Pigtales is a glimpse at the going-ons that take place (mostly) outside of the P&Q kitchen. Kiddo stuffs, things I love, general musings and other tales from my life as a momma, wife and semi-professional goofball. This particular post is about my personal experience with breast cancer treatment. For more about my initial diagnosis, see this post.
I’ll jump right in with the disclaimer that this post isn’t going to start out pretty, and it likely won’t wrap up pretty, either. It’s not intended to solicit pity or, conversely, to suggest that what I’ve been through on this journey is any worse than (and in reality, I’m sure it’s far from) what others have faced in their experiences with chemotherapy or cancer or any other hardship.
I realize that, for many people in this world, this cancer — which I am fighting, voluntarily, with Western Medicine and first world technology and a shitload of health insurance — should not even qualify as a hardship.
But — and I say this with an acute sense of Privileged Guilt — it is the hardest shit I’ve ever faced. More physically and emotionally draining than I could have anticipated, particularly in light of the many anecdotes I heard from my doctors and nurses and fellow survivors about “working through chemo.” Or working out (!?) through chemo. Or birthing babies (!?!?) through chemo. The healthcare industry sells chemo as something that “has come a long way,” with many patients these days experiencing almost “flu-like” side effects. So when chemo turned me inside out, I felt weak and inferior. Like I was failing this massive test of fortitude, and it ruined me.
I don’t write this with the intent to scare, or to dissuade anyone from pursuing similar treatment.
I’m sharing this so that, if you’re out there feeling the same way, you know you’re not alone.
My prescribed chemotherapy regimen (of TCHP, or Taxotere, Carboplatin, Herceptin and Perjeta) consisted of an infusion every three weeks for six cycles, or rounds. My first round went something like this: after two days of feeling relatively normal and energized (which I now recognize as the pre- and post-chemo steroid regimen doing its thing), I woke up sick to my stomach and stayed that way for almost five days. My appetite was non-existent. The idea of drinking even small sips of water seemed impossible. I constantly felt something I can only describe as a “fullness” in my esophagus, willing me not to let foods pass into my body. At the same time, with my stomach was so emptied, my profile showed a deep, cavernous dip under my ribcage. Where my pleasant little pooch of a tummy once lay was now a sunken shell, sharing both the glamour and appearance of a drained swimming pool. My face was gaunt. It was a challenge to stand up straight. And the tears would not stop flowing.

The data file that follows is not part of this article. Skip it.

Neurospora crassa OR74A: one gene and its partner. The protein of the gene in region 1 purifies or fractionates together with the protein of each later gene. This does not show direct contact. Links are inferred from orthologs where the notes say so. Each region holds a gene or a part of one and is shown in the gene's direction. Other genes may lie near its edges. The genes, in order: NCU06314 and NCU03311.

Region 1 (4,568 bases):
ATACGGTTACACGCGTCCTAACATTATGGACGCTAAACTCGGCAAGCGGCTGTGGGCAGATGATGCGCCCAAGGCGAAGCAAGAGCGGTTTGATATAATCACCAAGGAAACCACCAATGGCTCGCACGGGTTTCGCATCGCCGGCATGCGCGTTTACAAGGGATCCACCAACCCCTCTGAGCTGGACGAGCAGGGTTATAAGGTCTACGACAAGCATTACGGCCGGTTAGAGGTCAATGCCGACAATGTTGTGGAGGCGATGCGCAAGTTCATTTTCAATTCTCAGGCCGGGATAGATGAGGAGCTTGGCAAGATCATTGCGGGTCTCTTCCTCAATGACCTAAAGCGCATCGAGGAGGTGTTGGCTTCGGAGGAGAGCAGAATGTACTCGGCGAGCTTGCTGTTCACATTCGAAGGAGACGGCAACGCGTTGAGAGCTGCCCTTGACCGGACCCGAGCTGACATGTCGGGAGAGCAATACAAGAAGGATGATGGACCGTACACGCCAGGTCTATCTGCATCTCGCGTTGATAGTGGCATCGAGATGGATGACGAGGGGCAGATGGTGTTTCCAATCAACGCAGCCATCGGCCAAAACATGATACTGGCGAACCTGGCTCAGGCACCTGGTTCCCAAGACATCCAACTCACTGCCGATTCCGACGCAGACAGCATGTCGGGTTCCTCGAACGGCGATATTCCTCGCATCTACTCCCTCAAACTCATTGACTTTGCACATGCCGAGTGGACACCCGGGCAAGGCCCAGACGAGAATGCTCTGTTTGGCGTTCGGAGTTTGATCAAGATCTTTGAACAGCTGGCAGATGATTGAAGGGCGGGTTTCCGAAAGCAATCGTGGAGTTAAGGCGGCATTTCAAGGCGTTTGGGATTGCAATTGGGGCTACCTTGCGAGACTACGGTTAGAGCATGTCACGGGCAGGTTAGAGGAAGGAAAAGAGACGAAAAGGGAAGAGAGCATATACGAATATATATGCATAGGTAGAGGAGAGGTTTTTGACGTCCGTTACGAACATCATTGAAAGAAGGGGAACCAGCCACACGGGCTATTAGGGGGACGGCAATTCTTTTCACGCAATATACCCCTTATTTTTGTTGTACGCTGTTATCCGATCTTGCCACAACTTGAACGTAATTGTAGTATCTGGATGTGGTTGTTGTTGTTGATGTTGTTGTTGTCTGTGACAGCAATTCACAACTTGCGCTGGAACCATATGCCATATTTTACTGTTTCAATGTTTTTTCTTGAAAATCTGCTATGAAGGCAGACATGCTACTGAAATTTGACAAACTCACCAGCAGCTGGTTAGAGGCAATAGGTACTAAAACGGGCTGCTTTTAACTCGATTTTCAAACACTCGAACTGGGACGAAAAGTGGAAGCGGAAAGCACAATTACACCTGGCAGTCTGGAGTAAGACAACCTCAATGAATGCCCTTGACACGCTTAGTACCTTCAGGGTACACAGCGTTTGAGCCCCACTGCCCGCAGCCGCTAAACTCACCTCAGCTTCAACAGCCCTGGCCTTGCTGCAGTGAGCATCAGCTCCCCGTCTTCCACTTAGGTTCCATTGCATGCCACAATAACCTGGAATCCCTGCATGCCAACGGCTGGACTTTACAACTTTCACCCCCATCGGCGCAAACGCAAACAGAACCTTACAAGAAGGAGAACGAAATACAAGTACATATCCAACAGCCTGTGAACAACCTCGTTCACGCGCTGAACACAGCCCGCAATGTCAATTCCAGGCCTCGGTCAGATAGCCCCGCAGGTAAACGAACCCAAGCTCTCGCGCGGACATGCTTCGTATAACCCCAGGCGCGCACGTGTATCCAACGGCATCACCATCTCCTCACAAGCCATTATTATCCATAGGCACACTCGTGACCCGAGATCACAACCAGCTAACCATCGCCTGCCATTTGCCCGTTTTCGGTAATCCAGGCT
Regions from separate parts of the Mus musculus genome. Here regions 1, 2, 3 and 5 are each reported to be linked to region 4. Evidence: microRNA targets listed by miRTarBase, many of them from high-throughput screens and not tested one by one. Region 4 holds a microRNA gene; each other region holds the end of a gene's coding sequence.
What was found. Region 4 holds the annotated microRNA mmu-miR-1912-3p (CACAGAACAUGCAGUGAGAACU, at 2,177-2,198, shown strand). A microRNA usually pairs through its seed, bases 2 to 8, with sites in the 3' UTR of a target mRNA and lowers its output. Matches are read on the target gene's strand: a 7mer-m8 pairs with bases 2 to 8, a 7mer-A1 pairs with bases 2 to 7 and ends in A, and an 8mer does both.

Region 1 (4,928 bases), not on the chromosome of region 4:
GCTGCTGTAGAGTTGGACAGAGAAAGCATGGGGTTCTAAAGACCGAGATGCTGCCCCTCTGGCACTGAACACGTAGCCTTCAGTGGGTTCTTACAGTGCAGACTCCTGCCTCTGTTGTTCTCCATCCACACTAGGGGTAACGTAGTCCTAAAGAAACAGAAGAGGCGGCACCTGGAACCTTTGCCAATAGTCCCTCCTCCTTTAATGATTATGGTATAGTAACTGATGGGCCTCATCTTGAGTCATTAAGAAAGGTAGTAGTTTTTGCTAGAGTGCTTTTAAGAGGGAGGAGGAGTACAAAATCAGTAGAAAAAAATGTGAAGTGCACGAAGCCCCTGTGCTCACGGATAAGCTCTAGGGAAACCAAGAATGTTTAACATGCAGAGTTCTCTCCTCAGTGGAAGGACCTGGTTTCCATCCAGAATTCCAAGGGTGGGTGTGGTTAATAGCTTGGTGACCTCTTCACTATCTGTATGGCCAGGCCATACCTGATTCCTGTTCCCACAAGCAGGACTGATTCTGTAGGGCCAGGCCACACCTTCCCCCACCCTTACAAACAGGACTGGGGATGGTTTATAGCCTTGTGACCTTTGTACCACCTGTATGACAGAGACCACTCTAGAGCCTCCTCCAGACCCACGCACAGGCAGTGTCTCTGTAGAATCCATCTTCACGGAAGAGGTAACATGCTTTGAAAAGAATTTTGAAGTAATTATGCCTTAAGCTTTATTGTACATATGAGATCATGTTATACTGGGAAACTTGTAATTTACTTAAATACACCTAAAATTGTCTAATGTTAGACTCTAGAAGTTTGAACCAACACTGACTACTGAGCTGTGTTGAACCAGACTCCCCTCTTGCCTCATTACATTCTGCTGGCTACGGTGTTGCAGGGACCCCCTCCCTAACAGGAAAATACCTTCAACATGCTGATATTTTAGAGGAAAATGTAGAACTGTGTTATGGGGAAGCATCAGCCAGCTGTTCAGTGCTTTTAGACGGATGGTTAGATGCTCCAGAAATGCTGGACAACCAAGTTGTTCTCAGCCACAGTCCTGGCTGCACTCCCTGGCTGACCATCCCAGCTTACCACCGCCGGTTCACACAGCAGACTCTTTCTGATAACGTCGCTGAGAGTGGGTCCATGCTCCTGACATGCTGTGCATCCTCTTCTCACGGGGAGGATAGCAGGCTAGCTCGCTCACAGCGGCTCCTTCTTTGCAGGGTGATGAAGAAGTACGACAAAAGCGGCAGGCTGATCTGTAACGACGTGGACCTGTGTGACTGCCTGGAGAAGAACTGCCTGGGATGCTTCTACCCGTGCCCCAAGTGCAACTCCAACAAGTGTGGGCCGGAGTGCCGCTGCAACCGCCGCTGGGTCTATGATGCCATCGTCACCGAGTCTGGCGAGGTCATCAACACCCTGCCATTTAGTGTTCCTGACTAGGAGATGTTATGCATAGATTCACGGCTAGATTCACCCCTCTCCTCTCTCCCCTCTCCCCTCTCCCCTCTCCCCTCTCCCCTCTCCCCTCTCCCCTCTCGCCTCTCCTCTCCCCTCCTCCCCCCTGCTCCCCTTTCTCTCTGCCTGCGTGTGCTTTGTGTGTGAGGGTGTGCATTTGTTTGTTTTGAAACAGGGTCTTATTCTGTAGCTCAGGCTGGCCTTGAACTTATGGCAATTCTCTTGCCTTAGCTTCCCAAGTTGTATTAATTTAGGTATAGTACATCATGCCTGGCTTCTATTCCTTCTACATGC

The idea that I couldn’t bring myself to be the energized, functional cancer patient that I had envisioned broke me into pieces.
I cried because I hurt, because I was tired.
On some days, I cried because I didn’t have the energy to play with my kiddo.
On many days, I cried because I didn’t want to play with my kiddo at all.
I was surrounded by family supporting my every move — both literally and figuratively — and pouring their love into Lana, but I was consumed by (my own, self-imposed) feelings of inadequacy and guilt every time I retreated back to bed.
At the root of it all, I cried because I finally felt sick.
And then, somewhere around the sixth day, thanks in part to the company of good girlfriends, several half-slices of carefully nibbled sourdough toast and the assumed waning of chemicals in my system, I began to feel like myself. I reset my expectations for the next treatment. My oncologist floated a spirit of longer-lasting anti-nausea drugs in my chemo cocktail, and I managed Rounds 2 through 4 with increased trepidation and fatigue but decidedly less distress. We developed a routine. My in-laws would come out every three weeks to stay with Lana while I attended pre-chemo appointments on Thursday and chemo on Friday, accompanied always by a game-faced loved one. I’d feel mostly good — normal, even — on Saturday and Sunday. And by the time my appetite declined and my mood began to dip on Monday, my mom would take over, occupying our little Lana for up to a week so I could rest and recover during the hours Chris was at work. We were managing. And I attempted to swallow my pride and allow my body the time it needed to fall unceremoniously apart and reassemble itself again.
By the time Round 5 was upon us, my optimism had almost returned. The end, it seemed, was in sight. Chris reminded me daily that I was so close. That we were so close. As a dangled carrot, I booked a post-chemo trip with my best friend, Kevin — a pilgrimage to see Celine Dion in Las Vegas 15 years in the making. It was the home stretch.
Two days after my fifth infusion — and just a day after my first shot of Neulasta, an injection designed to stimulate white blood cells within your bone marrow to help offset an immune system compromised by chemo — we hosted Lana’s second birthday party, an intimate garden party brunch in the backyard. It was everything we wanted for our sweet (not such a) baby girl. Family, friends, Fruit Loop-topped donuts and, save for the bigass bow on my head, very few reminders of the cancer that had hijacked our lives six months prior.